Tradition and reality
Throughout ancient and medieval history, most architectural designs and construction were carried out by artisans. Structural theories did not exist, and an understanding of how structures remained standing was extremely limited and based almost entirely on empirical evidence from past experience. Until modern times, no clear distinction was made between civil engineering and architecture. The terms “engineer” and “architect” were often used interchangeably.
Civil engineering is one of the oldest trades in existence: it first started when humans began building shelters for themselves. It developed into several branches as knowledge increased and became a speciality on its own.
Traditionally, structural engineering was classified as a subdiscipline of civil engineering, but over time, as science and architecture developed, it became a discipline in its own right.
Although many disciplines are rooted in civil engineering, it lives on as a distinct technical specialty and remains closely related to structural engineering. They often have similar battery limits, as both deal with analysis, design, installation, erection and maintenance of construction and infrastructure. They also range from private to public facilities, small to large projects in the fields of light and heavy industry, e.g., mining and metals, energy and petrochemicals, as well as other sectors, such as residential, commercial, institutional or public projects.
However, they hold vital differences, both in terms of scope of coverage, school studies and jobs after graduation. For example, when studying at university, all main civil engineering subjects are taught at the beginning of the program, but students may choose to focus more on their areas of interest by selecting suitable complementary courses, which may lead to specializing in infrastructural, geotechnical, environmental, structural or transportation engineering.
In fact, it is now more appropriate to call the discipline infrastructural engineering rather than civil engineering. Traditionally, civil engineering was defined as any engineering unrelated to military engineering, but these days, it is used to distinguish infrastructural engineering from other disciplines like structural, mechanical, electrical and electronic engineering.
A civil engineer’s work mainly consists of designing underground or surface utilities, like surface water management systems, waste water and sanitary systems, aqueducts and fire water, roads, parking facilities, earthworks and other infrastructures. More specifically, civil engineers:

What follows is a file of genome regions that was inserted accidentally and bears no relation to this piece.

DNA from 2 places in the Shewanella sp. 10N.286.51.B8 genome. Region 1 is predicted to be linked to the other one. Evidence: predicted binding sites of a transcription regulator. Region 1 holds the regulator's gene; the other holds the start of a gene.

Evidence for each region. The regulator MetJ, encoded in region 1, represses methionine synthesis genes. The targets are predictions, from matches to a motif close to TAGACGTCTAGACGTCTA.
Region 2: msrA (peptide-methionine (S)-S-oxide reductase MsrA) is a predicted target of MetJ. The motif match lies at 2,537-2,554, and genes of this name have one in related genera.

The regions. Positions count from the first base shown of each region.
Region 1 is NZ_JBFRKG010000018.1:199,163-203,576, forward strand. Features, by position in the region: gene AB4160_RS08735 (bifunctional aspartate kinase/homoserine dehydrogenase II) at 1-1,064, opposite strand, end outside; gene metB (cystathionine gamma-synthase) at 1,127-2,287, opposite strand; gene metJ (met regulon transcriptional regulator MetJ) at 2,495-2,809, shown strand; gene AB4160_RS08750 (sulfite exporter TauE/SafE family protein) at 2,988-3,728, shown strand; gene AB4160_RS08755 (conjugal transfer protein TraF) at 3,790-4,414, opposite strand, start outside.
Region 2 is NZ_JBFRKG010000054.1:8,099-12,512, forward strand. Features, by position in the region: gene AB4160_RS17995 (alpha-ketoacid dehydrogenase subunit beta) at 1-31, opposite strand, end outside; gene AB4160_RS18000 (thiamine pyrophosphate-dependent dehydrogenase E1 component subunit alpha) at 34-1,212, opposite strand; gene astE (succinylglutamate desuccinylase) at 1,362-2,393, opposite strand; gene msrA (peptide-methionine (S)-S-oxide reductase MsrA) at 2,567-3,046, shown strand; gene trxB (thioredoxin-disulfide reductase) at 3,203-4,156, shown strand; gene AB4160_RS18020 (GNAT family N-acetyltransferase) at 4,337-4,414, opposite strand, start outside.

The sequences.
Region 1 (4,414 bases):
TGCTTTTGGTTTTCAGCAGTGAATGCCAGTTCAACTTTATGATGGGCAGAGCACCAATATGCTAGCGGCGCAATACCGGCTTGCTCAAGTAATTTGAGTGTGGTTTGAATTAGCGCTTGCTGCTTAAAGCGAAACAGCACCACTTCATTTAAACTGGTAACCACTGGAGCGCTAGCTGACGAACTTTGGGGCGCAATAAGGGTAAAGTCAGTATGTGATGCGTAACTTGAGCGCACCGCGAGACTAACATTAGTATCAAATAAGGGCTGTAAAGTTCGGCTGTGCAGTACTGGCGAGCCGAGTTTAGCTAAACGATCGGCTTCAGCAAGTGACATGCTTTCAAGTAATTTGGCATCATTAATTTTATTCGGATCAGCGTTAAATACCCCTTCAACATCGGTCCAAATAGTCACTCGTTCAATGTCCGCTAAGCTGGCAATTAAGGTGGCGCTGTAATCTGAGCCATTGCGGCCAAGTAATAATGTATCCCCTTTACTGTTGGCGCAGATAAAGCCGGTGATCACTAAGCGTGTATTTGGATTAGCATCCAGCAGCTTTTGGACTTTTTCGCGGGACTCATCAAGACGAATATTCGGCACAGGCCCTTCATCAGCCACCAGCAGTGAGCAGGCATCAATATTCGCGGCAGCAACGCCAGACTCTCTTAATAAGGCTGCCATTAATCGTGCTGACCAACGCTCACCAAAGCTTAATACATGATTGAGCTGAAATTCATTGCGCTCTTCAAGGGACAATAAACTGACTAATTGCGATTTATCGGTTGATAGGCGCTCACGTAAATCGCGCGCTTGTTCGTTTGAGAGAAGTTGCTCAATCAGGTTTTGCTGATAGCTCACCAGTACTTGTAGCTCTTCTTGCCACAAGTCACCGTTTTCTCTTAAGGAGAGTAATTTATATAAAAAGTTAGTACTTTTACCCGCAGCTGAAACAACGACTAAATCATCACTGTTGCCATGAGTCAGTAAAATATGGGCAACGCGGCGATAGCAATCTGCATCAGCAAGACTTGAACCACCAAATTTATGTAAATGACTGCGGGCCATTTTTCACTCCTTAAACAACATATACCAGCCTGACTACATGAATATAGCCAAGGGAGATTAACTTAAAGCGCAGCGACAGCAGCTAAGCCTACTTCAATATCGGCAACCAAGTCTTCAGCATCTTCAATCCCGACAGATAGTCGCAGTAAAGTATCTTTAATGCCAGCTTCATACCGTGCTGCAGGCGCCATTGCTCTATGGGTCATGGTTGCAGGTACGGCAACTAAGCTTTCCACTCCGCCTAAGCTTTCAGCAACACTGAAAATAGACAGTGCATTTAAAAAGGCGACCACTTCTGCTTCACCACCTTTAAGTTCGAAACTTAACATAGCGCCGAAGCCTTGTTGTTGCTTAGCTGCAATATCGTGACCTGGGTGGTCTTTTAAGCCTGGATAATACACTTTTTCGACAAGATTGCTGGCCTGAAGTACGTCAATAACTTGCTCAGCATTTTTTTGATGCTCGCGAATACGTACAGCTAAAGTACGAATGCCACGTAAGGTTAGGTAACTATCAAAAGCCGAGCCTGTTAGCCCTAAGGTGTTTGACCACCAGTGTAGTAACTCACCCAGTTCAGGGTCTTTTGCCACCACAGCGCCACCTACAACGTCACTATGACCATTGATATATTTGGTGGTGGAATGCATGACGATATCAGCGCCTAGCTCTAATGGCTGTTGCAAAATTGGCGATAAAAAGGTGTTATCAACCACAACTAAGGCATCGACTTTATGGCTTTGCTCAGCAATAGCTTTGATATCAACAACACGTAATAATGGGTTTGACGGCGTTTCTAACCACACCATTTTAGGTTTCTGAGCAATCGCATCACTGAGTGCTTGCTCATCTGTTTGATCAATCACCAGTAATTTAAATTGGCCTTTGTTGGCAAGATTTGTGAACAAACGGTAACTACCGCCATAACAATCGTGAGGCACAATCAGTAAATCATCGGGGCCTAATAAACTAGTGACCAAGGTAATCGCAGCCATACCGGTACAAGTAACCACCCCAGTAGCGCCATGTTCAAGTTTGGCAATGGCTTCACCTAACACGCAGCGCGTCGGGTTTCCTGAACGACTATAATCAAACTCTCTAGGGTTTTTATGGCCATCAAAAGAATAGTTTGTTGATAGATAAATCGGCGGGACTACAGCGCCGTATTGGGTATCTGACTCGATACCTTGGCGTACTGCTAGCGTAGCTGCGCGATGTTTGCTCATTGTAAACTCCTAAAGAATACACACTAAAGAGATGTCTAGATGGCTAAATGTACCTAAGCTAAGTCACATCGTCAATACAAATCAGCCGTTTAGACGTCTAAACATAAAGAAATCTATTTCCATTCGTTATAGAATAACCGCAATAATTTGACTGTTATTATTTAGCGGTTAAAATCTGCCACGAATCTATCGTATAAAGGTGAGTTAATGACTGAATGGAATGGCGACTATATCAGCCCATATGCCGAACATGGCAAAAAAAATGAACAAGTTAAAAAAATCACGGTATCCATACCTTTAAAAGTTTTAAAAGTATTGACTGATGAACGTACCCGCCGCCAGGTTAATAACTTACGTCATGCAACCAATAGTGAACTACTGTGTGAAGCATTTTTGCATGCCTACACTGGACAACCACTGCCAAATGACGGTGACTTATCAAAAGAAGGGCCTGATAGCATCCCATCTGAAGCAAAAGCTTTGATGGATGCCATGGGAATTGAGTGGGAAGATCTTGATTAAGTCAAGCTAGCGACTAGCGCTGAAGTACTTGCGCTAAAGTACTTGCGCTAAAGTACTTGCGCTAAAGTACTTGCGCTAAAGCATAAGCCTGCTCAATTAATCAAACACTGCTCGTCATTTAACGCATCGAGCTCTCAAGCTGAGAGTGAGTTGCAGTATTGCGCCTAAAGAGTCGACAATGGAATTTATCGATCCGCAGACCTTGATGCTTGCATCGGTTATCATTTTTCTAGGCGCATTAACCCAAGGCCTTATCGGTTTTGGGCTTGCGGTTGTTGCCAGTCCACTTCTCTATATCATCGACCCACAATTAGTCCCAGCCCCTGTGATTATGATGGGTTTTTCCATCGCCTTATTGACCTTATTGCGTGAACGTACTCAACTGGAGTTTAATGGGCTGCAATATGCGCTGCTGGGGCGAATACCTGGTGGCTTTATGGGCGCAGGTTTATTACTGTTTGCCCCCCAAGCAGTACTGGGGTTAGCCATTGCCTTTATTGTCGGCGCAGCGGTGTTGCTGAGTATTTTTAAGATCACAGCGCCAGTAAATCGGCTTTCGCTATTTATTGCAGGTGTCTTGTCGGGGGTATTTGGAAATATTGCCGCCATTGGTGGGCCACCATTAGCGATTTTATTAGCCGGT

- Plan site preparation work.
- Ensure optimal grading for good surface and ground water management.
- Plan and design roadways and circulation areas.
- Optimize cut and fill of earthworks.
- Design underground utilities, drainage systems and various civil infrastructures.
- Prepare technical documents for environmental permitting for underground utilities and storm water management.
- Prepare plans and specifications to deliver civil infrastructure works.
- Prepare or participate in construction cost estimates, bills of quantities, schedules, budgets and reports on civil infrastructure works.
- Perform site supervision.
Structural engineering deals with the design, analysis, inspection, construction and maintenance of load-bearing or resisting structures. It subdivides structures into small elements based on the load-bearing mechanisms they use, such as columns, beams, girders, connections, walls, trusses, rafters, plates, shells, arches, diaphragms, and so on. Structural engineers need to define the layout arrangement, shapes, sizes, and grades of material to reflect their capacity, deflection or fatigue issues. Structural engineers must then perform a structural analysis of the divided elements based on all possible combinations of applied loads and effects, including dead, live, vibrational, wind, snow, ice load and seismic or temperature effects, etc.
A structural engineer’s work consists mainly of designing underground structures like foundations or pilings, and superstructures like building structures, house structures, industrial equipment supports, pipe racks, walkways and platforms. More specifically, structural engineers:
- Design foundations.
- Design steel, concrete and wood structures.
- Coordinate design activities with other disciplines, such as infrastructural, mechanical, electrical, etc.
- Prepare estimates, technical specifications and reports on structural works.
- Help prepare estimates, schedules and budgets on structural works.
- Participate in site management or supervision.
It has been said that a picture is worth a thousand words; below is an image that illustrates the differences between these two engineering disciplines: